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LA feels pinch of trade tensions

By Liu Yinmeng in Los Angeles | | Updated: 2018-07-06 11:14
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The twin ports of Long Beach and Los Angeles, in Southern California, are major gateways for US-Asia trade. [Photo by Liu Yinmeng/China Daily]

American businessman Peter Shiao had worked hard with his Chinese capital partners on an investment fund, and just as they prepared to announce it this year, China-US trade tensions escalated, forcing Shiao to make an abrupt change in plan.

"We were planning on doing something very significant, impactful for the region, that would've been very great for US employment, that has been put on hold," said Shiao, a Los Angeles entrepreneur, investor and producer who founded Orb Media Group, among several other China-US-based companies.

With the first round of American tariffs on $34 billion in Chinese goods scheduled to take effect Friday at 12:01 am, some business owners in Los Angeles said a potential trade war between the US and China will erode business confidence and add uncertainty to cross-border economic activity.

"It's going to hurt California in general, but it is going to hurt Los Angeles, in my opinion, more than any other regions in the United States because of our close dependency on international trade," Stephen Cheung, president of World Trade Center Los Angeles, told China Daily in a recent interview.

According to a 2018 report by the organization, there are an estimated 10,378 foreign-owned firms in Southern California, representing approximately 1.2 percent of all firms in the region.

Out of those firms, 467 are Chinese-owned, and they are responsible for creating 15,968 jobs and $990 million in estimated wages.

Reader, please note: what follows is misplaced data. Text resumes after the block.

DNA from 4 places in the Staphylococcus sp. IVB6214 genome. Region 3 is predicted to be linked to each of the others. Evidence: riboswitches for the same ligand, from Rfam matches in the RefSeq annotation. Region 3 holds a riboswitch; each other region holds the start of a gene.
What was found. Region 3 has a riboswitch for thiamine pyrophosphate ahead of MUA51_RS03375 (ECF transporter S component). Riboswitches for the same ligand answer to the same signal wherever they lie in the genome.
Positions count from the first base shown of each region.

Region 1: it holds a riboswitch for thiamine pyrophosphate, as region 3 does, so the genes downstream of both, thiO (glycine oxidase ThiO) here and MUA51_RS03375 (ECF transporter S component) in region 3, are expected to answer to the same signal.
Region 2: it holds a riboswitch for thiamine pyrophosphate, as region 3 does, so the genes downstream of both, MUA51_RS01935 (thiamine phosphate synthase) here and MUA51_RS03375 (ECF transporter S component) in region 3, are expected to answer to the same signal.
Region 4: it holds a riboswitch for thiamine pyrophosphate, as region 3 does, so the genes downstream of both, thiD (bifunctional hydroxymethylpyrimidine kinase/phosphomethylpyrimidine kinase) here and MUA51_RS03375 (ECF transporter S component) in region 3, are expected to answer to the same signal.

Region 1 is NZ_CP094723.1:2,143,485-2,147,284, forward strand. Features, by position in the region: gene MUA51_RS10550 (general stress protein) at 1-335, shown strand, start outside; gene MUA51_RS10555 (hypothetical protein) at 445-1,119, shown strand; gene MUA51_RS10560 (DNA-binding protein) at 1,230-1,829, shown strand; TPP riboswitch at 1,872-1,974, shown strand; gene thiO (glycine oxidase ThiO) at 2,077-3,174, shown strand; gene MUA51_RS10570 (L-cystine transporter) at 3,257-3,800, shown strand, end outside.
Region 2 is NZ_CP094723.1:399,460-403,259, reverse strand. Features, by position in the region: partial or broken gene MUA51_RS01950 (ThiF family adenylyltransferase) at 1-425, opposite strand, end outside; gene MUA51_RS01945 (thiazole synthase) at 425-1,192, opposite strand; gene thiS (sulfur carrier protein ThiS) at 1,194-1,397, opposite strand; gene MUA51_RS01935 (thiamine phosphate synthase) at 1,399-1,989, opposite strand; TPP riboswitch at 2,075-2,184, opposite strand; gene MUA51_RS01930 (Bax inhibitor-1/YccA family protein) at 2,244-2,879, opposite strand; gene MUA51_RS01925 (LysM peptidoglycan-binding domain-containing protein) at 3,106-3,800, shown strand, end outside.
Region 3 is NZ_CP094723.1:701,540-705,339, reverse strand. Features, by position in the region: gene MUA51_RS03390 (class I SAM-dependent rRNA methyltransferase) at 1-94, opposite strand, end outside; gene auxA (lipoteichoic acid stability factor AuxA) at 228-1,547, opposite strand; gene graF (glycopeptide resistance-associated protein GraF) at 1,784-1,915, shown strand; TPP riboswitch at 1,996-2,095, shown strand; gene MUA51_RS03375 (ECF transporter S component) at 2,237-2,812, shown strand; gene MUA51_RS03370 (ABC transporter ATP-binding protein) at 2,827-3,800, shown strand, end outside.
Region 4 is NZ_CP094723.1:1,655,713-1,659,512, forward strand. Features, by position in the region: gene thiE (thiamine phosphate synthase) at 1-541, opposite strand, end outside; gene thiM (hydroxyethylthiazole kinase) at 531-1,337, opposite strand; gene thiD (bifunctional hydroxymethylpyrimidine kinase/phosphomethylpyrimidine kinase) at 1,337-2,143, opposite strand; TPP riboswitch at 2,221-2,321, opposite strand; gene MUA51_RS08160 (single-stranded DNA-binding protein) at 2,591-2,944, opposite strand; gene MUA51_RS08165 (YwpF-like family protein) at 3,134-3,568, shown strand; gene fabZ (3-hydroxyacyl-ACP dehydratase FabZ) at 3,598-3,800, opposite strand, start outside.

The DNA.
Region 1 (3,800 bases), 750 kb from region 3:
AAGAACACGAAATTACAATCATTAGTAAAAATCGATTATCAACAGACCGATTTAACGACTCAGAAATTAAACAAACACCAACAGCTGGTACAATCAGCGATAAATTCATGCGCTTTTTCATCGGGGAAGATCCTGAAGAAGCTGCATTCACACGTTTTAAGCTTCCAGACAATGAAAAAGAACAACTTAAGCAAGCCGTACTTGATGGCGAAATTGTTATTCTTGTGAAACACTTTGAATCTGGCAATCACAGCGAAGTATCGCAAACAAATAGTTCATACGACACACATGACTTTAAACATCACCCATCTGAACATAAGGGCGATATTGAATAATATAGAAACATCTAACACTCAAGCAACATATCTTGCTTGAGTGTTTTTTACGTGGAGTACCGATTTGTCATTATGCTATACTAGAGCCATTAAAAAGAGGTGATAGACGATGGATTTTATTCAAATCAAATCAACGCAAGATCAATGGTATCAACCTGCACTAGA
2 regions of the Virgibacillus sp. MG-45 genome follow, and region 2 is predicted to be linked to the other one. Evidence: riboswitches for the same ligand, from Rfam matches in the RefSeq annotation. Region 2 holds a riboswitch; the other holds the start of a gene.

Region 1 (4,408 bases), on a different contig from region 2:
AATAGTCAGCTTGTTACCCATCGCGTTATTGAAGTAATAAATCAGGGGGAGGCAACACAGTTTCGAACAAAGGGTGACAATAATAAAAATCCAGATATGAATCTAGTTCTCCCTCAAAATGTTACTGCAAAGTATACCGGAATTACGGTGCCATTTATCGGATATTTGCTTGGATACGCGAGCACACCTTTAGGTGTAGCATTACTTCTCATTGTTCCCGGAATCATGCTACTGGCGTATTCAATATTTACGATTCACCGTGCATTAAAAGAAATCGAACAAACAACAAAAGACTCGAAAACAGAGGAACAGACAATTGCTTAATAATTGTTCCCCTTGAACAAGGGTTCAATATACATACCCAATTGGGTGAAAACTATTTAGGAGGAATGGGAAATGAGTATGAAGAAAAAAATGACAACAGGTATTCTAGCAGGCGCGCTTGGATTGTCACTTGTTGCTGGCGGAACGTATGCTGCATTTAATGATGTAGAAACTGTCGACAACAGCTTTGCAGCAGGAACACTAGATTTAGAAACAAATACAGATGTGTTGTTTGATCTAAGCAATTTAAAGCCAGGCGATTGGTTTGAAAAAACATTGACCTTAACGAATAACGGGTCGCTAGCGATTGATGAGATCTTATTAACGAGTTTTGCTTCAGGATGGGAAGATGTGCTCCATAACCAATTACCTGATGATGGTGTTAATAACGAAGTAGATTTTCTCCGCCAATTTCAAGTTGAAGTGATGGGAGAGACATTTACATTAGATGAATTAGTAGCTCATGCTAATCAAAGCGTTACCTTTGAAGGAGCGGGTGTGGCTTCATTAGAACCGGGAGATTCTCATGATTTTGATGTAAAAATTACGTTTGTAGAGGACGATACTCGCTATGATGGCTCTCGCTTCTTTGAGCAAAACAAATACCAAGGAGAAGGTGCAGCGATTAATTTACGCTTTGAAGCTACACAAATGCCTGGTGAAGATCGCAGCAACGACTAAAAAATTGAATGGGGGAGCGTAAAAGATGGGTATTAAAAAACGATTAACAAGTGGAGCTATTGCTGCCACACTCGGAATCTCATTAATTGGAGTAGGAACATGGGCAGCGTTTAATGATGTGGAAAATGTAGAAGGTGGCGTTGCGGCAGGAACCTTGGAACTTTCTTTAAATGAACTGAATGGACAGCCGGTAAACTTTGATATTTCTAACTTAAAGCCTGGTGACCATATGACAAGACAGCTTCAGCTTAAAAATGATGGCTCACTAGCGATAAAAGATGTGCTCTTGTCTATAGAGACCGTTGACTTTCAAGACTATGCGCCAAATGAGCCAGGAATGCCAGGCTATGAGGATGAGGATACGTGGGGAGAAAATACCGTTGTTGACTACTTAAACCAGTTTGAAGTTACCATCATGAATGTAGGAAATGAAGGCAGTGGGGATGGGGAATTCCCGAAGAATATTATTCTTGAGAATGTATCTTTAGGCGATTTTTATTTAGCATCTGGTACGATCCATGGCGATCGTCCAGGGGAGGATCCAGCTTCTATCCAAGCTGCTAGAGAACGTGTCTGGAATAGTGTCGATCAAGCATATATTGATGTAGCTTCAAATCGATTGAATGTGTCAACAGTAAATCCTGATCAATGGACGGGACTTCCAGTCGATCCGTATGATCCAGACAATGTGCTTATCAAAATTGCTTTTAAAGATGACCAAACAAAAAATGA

Cheung said that because China is such a massive consumer market, when it adds tariffs on American goods, US exporters will have more difficulty selling their products to China.

When prices on American exports go up, consumers are the ones that will end up shouldering the costs.

"The logistics provider, they are not going to absorb the cost; the manufacturers are not going to absorb the costs, they are going to pass it on to the consumers," Cheung said.

Brandy Kang, president and CEO of Coolpad Americas, a Chinese telecommunications equipment company, said a potential trade war would bring uncertainty to his company's operations.

Coolpad has been in the US since 2011 and employs around 80 people. Kang said 80 percent of the workforce is American. He said that the continued trade standoff could affect the local employment market.

"This is a lose-lose situation," Kang said.

Ye Wei is the executive director and president of the COMAC American Corp, a subsidiary of the Commercial Aircraft Corp of China Ltd, a manufacturer and researcher of aircrafts. He said international corporations would be impacted the most by a trade war.

"When we first invested here, we found that the United States has more restrictions in this industry, so we were very cautious," said Ye. "Now, if there is a trade war, we worry that we might be treated unfairly in the industry because of the emotional responses stirred up by trade tension."

Shiao said he is optimistic that China and US will work out their differences eventually.

"The economic relationship is too big to fail," Shiao said, "because it's too important to fail."

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